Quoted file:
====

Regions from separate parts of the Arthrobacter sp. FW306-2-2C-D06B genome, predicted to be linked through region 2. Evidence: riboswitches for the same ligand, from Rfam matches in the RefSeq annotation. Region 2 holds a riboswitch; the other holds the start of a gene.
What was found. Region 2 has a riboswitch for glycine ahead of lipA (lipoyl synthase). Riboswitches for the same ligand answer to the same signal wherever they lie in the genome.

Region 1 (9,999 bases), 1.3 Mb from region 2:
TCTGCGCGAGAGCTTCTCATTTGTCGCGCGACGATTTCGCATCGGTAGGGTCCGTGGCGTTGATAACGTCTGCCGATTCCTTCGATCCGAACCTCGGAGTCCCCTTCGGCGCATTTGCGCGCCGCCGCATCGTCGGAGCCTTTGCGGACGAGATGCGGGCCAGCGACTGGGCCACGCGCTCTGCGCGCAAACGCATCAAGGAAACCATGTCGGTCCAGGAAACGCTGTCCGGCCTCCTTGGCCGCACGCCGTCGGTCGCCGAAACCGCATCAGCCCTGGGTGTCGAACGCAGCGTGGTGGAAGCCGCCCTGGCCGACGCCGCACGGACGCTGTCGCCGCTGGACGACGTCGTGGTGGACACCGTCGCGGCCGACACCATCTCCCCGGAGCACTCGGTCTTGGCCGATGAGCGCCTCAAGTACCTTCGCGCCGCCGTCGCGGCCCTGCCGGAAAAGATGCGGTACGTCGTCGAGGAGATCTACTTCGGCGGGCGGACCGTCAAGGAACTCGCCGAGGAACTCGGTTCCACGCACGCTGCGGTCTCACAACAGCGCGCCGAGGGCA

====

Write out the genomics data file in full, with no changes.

Regions from separate parts of the Arthrobacter sp. FW306-2-2C-D06B genome, predicted to be linked through region 2. Evidence: riboswitches for the same ligand, from Rfam matches in the RefSeq annotation. Region 2 holds a riboswitch; the other holds the start of a gene.
What was found. Region 2 has a riboswitch for glycine ahead of lipA (lipoyl synthase). Riboswitches for the same ligand answer to the same signal wherever they lie in the genome.

Region 1 (9,999 bases), 1.3 Mb from region 2:
TCTGCGCGAGAGCTTCTCATTTGTCGCGCGACGATTTCGCATCGGTAGGGTCCGTGGCGTTGATAACGTCTGCCGATTCCTTCGATCCGAACCTCGGAGTCCCCTTCGGCGCATTTGCGCGCCGCCGCATCGTCGGAGCCTTTGCGGACGAGATGCGGGCCAGCGACTGGGCCACGCGCTCTGCGCGCAAACGCATCAAGGAAACCATGTCGGTCCAGGAAACGCTGTCCGGCCTCCTTGGCCGCACGCCGTCGGTCGCCGAAACCGCATCAGCCCTGGGTGTCGAACGCAGCGTGGTGGAAGCCGCCCTGGCCGACGCCGCACGGACGCTGTCGCCGCTGGACGACGTCGTGGTGGACACCGTCGCGGCCGACACCATCTCCCCGGAGCACTCGGTCTTGGCCGATGAGCGCCTCAAGTACCTTCGCGCCGCCGTCGCGGCCCTGCCGGAAAAGATGCGGTACGTCGTCGAGGAGATCTACTTCGGCGGGCGGACCGTCAAGGAACTCGCCGAGGAACTCGGTTCCACGCACGCTGCGGTCTCACAACAGCGCGCCGAGGGCA